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Citi Product Conversions & Credit Line Shifts
A few days ago I wrote about an interesting idea I had to convert an existing Citi card to the ThankYou Preferred in order to get one of the very lucrative retention offers that they have been handing out. This past weekend I answered a lot of questions about it at Family Travel for Real Life. I also noticed a few questions on the original post so I thought it might be a good idea to go a little more in depth on the subject.
Product Conversion vs. Credit Line Shift
Citi Product Conversion
A Citi product conversion is when you change from one Citi product to another. For example, I recently converted my Citi AAdvantage Executive card to a ThankYou Preferred card. In most cases you can convert any Citi card to almost any other. A simple phone call can take care of the conversion and the phone rep will be able to tell you which products you are and are not able to change to.
When doing a Citi product conversion, your account number and account history remain in tact. Citi does not run your credit when you convert from one product to another and an account generally needs to be open for a year before it can be converted.
Credit Line Shift
A credit line shift occurs when you want to reallocate a line from one open card to another card. For example, if you have a low limit on a card that you are using often, it may be beneficial to shift the credit so you don’t come close to the limit.
Unfortunately Citi almost treats credit line shifts as a new card application. If you decide to shift credit from one card to another, they will run a hard credit inquiry and ask you questions as if you are applying for a new card. For example, they often ask people for their income.
Citi is also very generous in allowing credit line shifts when applying for a new card. If you have hit the maximum allowable credit with them, you can call to have a shift done in order to get your new application approved. In these cases, they will have already done a credit check for your application and you won’t receive a second inquiry.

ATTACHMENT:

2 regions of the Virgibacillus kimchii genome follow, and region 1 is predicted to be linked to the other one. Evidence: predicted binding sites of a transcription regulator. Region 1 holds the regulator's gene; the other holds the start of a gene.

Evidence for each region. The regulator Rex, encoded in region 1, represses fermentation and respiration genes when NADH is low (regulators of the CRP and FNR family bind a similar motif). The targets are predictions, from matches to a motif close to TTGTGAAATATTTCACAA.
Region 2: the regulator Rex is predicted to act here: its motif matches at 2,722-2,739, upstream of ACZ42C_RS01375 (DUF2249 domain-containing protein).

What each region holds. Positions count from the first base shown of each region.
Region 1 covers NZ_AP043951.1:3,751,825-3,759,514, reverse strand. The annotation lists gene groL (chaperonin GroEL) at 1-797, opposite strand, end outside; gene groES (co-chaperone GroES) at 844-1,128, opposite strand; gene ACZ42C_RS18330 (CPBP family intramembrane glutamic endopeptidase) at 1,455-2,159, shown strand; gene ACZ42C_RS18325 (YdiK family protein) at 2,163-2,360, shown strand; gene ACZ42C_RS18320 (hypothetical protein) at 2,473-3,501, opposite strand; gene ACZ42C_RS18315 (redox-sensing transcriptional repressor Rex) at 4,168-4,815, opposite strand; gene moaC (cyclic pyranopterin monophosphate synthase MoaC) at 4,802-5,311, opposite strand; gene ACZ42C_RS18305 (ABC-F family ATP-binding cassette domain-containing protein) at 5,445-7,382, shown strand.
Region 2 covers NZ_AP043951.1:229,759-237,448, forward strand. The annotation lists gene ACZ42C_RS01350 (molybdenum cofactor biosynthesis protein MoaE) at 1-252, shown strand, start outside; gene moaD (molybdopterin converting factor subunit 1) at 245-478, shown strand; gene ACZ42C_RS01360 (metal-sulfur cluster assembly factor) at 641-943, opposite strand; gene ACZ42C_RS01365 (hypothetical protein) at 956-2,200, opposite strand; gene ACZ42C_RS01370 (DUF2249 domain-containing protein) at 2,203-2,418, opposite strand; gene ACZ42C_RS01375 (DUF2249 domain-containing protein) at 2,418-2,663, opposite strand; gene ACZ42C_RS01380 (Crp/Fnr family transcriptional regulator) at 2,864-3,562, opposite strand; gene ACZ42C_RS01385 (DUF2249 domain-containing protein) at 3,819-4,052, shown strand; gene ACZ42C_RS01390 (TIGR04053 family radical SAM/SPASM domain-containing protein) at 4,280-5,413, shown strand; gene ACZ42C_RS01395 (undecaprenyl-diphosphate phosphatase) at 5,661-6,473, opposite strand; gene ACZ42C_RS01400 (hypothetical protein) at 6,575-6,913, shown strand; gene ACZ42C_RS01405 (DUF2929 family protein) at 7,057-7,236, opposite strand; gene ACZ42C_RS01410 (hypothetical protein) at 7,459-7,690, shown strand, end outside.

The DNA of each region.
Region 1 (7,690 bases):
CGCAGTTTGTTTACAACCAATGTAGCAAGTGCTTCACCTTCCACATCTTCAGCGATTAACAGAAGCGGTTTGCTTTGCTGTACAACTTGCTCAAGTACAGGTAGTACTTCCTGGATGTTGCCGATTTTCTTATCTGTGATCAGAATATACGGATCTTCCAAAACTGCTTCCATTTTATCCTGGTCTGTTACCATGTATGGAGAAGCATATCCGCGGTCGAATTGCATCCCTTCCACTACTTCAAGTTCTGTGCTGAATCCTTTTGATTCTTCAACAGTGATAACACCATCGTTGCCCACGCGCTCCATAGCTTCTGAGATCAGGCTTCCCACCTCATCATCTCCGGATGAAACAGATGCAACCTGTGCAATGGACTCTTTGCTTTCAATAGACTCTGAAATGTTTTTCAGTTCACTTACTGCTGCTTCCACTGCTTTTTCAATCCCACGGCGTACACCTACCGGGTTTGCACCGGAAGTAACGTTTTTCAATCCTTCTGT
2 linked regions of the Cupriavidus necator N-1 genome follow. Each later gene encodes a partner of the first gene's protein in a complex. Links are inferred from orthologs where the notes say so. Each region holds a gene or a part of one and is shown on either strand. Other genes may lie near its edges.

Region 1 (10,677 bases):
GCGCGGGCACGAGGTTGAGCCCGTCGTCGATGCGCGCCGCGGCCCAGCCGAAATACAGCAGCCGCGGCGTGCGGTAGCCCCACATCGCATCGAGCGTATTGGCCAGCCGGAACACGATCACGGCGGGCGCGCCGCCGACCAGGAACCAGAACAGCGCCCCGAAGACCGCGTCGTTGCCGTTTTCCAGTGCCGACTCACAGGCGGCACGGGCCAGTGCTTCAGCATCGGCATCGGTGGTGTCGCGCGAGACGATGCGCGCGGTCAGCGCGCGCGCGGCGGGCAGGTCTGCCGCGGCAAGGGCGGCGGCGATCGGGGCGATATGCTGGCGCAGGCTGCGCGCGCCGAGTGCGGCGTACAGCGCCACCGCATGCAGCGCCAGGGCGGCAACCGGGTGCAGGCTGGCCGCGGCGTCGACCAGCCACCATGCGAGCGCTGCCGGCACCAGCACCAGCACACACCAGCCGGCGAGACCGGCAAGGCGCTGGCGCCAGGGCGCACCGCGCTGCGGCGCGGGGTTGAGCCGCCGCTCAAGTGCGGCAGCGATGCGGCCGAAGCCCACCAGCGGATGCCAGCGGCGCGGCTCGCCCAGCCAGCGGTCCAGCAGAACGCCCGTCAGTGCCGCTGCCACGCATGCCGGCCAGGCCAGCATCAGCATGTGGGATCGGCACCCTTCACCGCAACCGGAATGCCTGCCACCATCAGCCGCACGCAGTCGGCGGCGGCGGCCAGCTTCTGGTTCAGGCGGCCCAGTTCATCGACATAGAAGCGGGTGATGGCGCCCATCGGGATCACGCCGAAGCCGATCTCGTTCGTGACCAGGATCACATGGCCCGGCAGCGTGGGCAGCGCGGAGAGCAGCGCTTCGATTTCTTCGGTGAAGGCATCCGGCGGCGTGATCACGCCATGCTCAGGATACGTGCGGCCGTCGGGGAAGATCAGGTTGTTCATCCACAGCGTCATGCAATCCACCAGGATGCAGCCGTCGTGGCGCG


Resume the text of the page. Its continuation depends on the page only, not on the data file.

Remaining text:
Product Conversions & Bonuses
One other angle I want to cover with Citi product conversions is sign-up bonuses. You should always keep in mind that converting to another product may make you ineligible to receive a sign-up bonus for that product.
For example, “if you have had a Citi ThankYou Preferred card opened or closed in the past 18 months” you would not be eligible for a bonus on that card. Since the rules differ by product, the best thing to do is consult the fine print on the application.
Converting annual fee cards to no annual fee cards can be a good way to lengthen your account history and strengthen your average age of accounts. Of course, keeping those cards open also means that it is less likely Citi will approve you for new cards in the future and you may become ineligible for sign-up bonuses on some converted products as well.
Some people prefer to close cards in order to bolster their chances of approval with Citi. I tend to think it is better to keep cards open as long as possible and I have never had an issue shifting credit in order to gain an approval.
Under no circumstance would I recommend doing a credit line shift with a hard inquiry. It is ridiculous that Citi wants to do this, since they have already extended that credit to you on a different card. Getting a hard inquiry without any type of bonus is not acceptable in my opinion.
Hopefully this answers a few of the questions that people have about Citi product conversions and credit line shifts. I highly suggest you don’t shift credit lines unless you are doing so on a new credit card application. It just isn’t worth the hard inquiry for basically nothing.
Of course, everyone’s situation is different and everything mentioned here is a personal decision that you will have to make based on a number of factors. Please let me know if you have any questions.
Miles to Memories has partnered with CardRatings for our coverage of credit card products. Miles to Memories and CardRatings may receive a commission from card issuers.